20. Determination of rare earth elements, yttrium, uranium and thorium in ilmenite samples by ICP-MS

    International Nuclear Information System (INIS)

    Ilmenite is a principal mineral of titanium and is used mainly in the production of titanium dioxide pigment. Determination of trace elements in ilmenite samples constitutes a challenge to the analyst as the highly Iron-Titanium rich matrix poses a lot of problems, both during the sample dissolution stage as well as during the instrumental determination stage. Solution inductively coupled plasma mass spectrometry (ICP-MS) has emerged as a powerful and sensitive technique that has been successfully used for the accurate direct determination of several trace elements in geological materials. But, even with ICP-MS, direct determination of trace constituents in complex mineral matrices is extremely difficult because of the constraints on total dissolved salt (TDS) levels of sample solutions and other mass spectroscopic and non-mass spectroscopic interferences. Therefore, in the present work, the extent of interference on all rare-earth elements (REEs), yttrium, uranium and thorium due to the iron matrix has been assessed at a single set of operating conditions for different amounts of iron taken, using solutions of magnetite ore 'SARM 12' (containing 95.3% Fe2O3) and the accuracy of the results obtained have been evaluated. Some selected Indian ilmenite samples have been analysed by ICP-MS after sample dissolution using a mixture of hydrofluoric, hydrochloric and sulphuric acids and the values obtained compared with those obtained by ICP-OES after separation of the iron matrix. Though a number of international ilmenite reference materials are available, certified or even proposed values are available only for a very few elements in them. Two ilmenite reference materials (IGS 31 and SARM 59) have also been analysed by ICP-MS and usable values have been proposed in this paper. The % RSD for all the estimated elements varied from 3.0% to 15.0% at different concentration levels. (author)

  1. Fluorination of thorium oxide by ammonium bifluoride and its reduction to metal

    International Nuclear Information System (INIS)

    The fluorination of thoria (ThO2) with ammonium bifluoride, NH4HF2 to obtain oxygen free thorium fluoride is reported. It is interesting to note that the fluorination starts right from room temperature to form ammonium thorium fluoride intermediate. On heating, the intermediate decomposes to form pure ThF4. It was also seen that any unreacted ThO2 reacts with the ThF4 to form ThOF2. The oxygen free ThF4 produced was then reduced by calcium to form metallic thorium. The advantage in the process is that it can make thorium in bulk form which greatly reduces the issue of handling powders. However, as the process involves the melting of thorium, selection of suitable crucible becomes a key to its success. Yttria crucible appears to be a good choice. (author)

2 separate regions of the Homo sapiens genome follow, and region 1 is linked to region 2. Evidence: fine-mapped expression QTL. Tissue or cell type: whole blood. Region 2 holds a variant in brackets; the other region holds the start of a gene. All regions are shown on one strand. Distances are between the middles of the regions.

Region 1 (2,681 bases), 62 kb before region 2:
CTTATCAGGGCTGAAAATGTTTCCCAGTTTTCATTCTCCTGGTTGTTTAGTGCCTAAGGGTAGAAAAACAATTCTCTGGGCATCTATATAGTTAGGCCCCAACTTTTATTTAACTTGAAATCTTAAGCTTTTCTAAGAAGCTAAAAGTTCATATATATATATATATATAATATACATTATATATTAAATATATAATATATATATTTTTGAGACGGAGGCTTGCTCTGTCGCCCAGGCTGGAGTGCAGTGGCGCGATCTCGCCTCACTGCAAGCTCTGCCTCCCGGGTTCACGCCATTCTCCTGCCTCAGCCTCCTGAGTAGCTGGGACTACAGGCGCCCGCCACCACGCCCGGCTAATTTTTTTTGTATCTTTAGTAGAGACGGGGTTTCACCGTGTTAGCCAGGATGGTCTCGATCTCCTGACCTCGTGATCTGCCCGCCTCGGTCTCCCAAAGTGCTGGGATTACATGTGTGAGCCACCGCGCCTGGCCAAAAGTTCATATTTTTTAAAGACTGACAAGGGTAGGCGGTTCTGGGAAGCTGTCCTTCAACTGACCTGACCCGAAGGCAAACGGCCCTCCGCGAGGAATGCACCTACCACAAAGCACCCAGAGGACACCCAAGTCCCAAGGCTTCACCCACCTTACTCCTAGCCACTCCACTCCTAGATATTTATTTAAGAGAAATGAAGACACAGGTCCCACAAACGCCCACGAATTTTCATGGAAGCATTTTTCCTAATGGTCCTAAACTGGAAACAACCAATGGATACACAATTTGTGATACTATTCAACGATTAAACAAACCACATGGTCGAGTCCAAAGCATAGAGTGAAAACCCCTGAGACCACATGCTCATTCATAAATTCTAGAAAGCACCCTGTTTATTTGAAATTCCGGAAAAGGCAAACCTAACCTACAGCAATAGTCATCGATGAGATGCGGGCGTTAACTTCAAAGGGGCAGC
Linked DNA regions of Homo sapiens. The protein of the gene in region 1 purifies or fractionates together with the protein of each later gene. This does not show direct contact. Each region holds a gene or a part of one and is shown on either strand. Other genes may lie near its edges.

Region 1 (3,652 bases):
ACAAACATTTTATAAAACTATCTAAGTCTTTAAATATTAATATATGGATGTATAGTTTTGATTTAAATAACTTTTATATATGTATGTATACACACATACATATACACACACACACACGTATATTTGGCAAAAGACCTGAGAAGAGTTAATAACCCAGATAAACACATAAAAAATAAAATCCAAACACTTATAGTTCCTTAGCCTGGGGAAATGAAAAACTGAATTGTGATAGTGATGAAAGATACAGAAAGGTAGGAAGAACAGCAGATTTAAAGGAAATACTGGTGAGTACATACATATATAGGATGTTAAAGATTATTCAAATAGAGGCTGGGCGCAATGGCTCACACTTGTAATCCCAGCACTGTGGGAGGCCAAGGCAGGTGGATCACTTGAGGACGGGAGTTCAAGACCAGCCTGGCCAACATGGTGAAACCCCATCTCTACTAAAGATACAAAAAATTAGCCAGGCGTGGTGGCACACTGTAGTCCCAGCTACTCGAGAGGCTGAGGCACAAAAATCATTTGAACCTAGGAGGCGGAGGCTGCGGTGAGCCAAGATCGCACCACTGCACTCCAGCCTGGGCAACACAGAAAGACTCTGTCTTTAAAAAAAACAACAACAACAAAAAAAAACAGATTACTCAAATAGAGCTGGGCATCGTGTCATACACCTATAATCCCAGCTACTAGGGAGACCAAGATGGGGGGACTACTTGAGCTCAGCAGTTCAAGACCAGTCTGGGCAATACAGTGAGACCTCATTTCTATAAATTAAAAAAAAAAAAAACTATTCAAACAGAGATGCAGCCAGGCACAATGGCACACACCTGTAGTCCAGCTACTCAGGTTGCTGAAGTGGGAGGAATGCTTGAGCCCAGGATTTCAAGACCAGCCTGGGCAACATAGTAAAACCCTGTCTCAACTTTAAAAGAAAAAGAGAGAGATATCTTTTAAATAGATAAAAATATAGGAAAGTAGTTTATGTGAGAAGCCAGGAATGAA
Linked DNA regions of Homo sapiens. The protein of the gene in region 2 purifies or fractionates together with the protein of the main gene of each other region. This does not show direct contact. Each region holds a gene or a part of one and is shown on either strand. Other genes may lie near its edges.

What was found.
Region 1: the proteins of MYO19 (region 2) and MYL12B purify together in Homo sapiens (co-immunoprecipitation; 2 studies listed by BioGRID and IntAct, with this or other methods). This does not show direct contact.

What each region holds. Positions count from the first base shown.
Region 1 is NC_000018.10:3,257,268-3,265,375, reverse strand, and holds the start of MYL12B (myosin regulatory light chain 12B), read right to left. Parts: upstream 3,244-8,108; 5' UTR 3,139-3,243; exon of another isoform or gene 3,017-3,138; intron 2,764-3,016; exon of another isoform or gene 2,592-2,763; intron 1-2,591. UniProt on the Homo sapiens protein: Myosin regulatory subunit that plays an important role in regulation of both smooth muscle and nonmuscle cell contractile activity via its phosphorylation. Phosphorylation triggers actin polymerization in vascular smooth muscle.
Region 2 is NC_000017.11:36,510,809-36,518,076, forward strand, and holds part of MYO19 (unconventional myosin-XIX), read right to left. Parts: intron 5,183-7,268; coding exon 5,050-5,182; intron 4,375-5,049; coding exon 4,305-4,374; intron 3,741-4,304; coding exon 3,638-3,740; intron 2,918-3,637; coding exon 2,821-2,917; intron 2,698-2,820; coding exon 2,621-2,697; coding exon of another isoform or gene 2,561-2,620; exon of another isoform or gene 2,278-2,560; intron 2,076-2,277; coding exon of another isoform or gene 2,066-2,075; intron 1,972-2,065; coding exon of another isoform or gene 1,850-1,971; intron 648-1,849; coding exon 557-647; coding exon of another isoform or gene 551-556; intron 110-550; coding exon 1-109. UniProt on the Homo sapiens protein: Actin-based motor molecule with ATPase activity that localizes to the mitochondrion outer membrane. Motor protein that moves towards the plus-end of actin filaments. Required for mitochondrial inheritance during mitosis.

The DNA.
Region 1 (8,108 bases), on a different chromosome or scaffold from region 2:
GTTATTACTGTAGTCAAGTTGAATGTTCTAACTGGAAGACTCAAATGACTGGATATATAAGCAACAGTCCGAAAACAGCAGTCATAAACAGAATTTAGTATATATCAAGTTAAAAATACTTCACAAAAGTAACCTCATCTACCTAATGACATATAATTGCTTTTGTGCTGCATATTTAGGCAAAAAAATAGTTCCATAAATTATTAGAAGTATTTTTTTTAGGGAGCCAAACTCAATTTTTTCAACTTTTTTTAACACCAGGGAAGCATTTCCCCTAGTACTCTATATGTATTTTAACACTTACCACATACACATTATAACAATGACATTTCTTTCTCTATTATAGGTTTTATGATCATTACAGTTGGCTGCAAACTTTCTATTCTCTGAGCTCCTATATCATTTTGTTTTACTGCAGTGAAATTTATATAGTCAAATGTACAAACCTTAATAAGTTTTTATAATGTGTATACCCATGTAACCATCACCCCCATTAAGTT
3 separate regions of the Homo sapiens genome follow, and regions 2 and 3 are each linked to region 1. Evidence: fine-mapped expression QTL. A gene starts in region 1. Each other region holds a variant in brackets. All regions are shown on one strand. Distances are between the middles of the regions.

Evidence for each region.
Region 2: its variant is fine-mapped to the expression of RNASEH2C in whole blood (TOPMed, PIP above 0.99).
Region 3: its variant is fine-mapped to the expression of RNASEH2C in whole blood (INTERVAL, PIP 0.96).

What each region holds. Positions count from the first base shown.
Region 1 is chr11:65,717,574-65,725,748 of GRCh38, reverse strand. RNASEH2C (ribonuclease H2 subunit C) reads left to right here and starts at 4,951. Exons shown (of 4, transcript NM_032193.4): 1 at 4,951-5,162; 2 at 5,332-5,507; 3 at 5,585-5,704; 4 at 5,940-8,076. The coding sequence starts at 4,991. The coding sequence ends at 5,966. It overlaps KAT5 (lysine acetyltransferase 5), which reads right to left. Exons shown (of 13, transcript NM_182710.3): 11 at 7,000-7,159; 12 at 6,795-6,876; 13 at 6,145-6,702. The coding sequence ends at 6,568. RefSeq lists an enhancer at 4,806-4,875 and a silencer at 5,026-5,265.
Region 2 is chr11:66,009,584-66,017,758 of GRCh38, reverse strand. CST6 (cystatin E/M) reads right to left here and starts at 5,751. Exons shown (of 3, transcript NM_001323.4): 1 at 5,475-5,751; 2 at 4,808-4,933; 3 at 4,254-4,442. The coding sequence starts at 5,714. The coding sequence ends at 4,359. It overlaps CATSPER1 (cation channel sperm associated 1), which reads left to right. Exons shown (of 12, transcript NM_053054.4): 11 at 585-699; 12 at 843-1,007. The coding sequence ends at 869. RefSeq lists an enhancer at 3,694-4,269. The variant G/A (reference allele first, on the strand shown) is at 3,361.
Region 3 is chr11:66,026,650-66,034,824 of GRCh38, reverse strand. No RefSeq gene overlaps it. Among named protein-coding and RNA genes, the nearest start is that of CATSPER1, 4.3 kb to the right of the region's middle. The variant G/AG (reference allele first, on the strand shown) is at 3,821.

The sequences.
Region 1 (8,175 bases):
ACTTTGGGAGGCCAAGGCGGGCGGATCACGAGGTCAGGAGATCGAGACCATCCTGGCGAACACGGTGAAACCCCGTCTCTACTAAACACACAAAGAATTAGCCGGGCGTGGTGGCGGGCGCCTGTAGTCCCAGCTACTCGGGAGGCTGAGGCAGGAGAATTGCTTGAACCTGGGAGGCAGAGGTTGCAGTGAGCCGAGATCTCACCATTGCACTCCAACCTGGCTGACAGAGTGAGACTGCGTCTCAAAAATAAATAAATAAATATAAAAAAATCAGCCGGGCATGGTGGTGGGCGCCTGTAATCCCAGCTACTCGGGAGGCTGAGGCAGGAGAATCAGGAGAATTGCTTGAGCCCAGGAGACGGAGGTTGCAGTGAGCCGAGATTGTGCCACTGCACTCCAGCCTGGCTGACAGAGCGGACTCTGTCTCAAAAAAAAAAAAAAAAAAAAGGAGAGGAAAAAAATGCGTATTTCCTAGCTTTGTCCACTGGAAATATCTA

2. Separation studies of uranium and thorium using tetra(2-ethylhexyl) diglycolamide (TEHDGA) as an extractant

    International Nuclear Information System (INIS)

    The extraction behavior of uranium, thorium and nitric acid has been investigated for the TEHDGA/isodecyl alcohol/n-dodecane solvent system. Conditional acid uptake constant (KH) of TEHDGA/n-dodecane and the ratio of TEHDGA to nitric acid were obtained as 1.72 and 1 : 0.96, respectively. The extracted species of uranium and thorium in the organic phase were found to be UO2(NO3)2 x 2TEHDGA and Th(NO3)4 x 2TEHDGA. A workable separation factor (DTh/DU) of the order of 300 was observed between thorium and uranium in the nitric acid range of 0.5M to 1.5M. Similar separation factor was also achieved at higher acidity when thorium was present in large concentration compared to uranium. These results indicate that TEHDGA solvent system could be a potential candidate for separation of thorium from uranium. (author)

  3. Recovery of thorium along with uranium 233 from Thorex waste solution employing Chitosan

    International Nuclear Information System (INIS)

    The low level waste solution, generated from Thorex process during the processing of U233, contains thorium along with traces of Th228 and U233. Chitosan, a natural bio-polymer derived from Chitin, was earlier used to recover the uranium and americium. The studies were extended to find out its thorium sorption characteristics. Chitosan exhibited very good absorption of thorium (350 mg/g). Chitosan was equilibrated directly with the low level waste solution at different pH after adjusting its pH, for 60 minutes with a Chitosan to aqueous ratio of 1:100 and the raffinates were filtered and analysed. The results showed more than 99% of thorium and U233 could be recovered by Chitosan between pH 4 and 5. Loaded thorium and uranium could be eluted from the Chitosan by 1M HNO3 quantitatively. (author)